Computed tomography (CT) imaging is an effective diagnostic modality for identifying nodular, fusiform, or cluster-like lesions that have a lower density than muscle (20–30 UH). This lower density is attributed to lipid inclusions present in Schwann cells, adipocytes, cystic degeneration, and myxoid stroma. The enhancement pattern of these lesions after contrast injection varies, with some showing homogeneous or heterogeneous enhancement. In our case, the patient was found to have extensive involvement of the cervical, abdominal, and pelvic structures with the invasion of adjacent tissues, as identified on the CT scan.

To reduce the risk of potential complications, such as malignant transformation into malignant peripheral nerve sheath tumors (MPNSTs), which pose a significant concern, with an estimated lifetime risk of 15.8% of PNs transforming into MPNSTs, it is essential to closely monitor PNs [12].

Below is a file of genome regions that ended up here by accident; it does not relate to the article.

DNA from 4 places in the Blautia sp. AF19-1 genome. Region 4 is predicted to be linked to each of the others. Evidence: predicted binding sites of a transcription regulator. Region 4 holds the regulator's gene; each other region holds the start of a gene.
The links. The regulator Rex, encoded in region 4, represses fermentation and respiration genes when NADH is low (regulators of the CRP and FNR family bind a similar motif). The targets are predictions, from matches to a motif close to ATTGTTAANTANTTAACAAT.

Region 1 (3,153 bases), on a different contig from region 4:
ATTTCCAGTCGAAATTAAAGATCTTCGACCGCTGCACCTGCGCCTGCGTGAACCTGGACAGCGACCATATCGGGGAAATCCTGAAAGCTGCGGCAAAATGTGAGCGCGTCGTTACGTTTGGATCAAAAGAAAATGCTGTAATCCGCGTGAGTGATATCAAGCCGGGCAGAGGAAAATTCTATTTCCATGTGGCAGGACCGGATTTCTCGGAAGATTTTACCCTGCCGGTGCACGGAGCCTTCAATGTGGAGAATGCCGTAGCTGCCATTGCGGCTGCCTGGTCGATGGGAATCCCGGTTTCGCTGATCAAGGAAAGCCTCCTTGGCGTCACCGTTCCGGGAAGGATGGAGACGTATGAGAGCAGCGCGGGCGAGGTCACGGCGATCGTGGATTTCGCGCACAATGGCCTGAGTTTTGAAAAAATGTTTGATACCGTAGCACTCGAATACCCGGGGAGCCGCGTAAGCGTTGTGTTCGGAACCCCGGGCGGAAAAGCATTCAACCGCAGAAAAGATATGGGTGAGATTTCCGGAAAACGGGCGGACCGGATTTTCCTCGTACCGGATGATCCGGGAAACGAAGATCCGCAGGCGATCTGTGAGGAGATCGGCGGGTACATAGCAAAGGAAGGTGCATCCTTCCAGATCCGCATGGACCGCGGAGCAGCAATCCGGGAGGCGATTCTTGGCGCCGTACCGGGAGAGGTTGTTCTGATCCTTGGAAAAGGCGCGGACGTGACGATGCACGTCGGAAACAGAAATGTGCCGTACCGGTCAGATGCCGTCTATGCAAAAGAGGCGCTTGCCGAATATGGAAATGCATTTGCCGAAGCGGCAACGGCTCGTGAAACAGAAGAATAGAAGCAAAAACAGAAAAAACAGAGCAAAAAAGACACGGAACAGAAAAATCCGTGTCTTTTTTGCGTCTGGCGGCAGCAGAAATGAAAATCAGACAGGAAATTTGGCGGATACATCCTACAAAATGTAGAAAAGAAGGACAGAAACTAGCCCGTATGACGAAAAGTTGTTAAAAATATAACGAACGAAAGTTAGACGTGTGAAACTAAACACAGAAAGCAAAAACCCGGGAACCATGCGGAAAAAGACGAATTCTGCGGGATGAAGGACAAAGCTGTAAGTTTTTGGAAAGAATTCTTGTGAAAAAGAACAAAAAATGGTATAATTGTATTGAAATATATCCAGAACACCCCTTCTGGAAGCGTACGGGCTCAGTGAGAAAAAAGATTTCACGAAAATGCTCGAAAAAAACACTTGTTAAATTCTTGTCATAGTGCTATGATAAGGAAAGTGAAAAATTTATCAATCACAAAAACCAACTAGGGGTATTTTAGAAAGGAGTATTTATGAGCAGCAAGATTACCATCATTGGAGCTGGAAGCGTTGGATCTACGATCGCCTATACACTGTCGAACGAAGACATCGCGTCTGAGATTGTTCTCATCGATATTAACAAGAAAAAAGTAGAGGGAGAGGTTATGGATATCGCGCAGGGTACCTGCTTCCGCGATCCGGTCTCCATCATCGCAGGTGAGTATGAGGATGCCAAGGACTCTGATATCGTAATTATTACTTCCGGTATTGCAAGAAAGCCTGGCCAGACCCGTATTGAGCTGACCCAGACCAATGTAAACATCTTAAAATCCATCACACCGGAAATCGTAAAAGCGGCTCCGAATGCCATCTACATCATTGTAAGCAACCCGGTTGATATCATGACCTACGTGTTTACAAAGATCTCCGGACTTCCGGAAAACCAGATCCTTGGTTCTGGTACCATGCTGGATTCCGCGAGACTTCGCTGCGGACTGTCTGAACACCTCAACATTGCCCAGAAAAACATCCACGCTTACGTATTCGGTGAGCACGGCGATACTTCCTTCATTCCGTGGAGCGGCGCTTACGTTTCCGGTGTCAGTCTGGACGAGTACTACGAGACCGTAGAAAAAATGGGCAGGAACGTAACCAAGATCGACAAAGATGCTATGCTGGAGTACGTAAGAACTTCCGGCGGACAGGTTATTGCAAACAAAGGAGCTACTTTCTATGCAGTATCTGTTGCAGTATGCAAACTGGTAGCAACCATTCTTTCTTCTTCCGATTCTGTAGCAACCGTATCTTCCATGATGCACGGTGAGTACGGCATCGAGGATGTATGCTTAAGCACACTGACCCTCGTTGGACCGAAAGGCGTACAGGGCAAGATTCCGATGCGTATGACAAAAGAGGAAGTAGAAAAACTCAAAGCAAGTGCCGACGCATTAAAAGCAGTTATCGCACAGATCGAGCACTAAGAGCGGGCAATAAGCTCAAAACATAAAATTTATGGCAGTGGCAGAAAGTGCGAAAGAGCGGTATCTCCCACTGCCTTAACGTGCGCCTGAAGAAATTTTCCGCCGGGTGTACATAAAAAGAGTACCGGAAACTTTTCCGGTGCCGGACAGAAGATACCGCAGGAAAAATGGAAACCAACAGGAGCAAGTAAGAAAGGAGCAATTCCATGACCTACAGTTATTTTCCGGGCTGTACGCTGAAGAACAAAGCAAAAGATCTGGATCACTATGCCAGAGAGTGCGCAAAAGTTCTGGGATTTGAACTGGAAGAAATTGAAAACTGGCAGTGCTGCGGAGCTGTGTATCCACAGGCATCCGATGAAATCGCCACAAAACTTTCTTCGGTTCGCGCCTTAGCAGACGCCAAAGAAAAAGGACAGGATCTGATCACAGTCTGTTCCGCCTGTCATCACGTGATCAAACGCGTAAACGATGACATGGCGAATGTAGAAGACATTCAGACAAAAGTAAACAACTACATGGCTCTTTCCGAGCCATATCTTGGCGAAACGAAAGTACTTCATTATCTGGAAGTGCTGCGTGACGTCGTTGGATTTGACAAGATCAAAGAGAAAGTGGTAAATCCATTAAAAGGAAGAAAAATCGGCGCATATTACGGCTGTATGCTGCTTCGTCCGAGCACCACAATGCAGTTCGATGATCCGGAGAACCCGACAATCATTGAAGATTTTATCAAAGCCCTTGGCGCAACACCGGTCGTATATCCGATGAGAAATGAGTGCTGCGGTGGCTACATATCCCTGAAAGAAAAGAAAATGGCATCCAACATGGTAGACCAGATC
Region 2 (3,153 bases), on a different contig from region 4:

The management of plexiform neurofibromas can be classified into three main approaches: conservative, surgical, and medical therapies. Conservative management involves regular monitoring, pain control, and psychological support. Various studies have suggested monitoring the cases of PN with CT or MRI every 6 months to 1 year [13]. Surgical resection is effective for excluding malignancy and is usually only used in certain cases, such as large superficial lesions and craniofacial lesions [5]. However, surgery, especially for diffuse plexiform neurofibromas, is challenging because of the risk of massive bleeding due to tumor spread and tissue invasion. Medical therapy with mitogen-activated protein kinase kinase (MEK) inhibitors, especially selumetinib, is a promising option for inoperable and symptomatic PN, with positive results in pediatric trials [5]. Sawaragi et al. have shown that a carefully selected group of patients with extensive disfiguring plexiform neurofibromas with pain and/or threat to function may benefit from MEK inhibitors, either as monotherapy or in combination with surgery [5]. Other centers have demonstrated the use of MEK inhibitors to reduce tumor size to enable surgical excision [14]. However, it is crucial to note that while selumetinib has been approved by the Food and Drug Administration (FDA) in the USA and has recently been authorized in the United Kingdom [15], access to MEK inhibitors is yet to be authorized in our country. Nevertheless, given the extensive and diffuse nature of the lesions, and the associated surgical challenges, we strongly believe that our patient would be an excellent candidate for selumetinib therapy.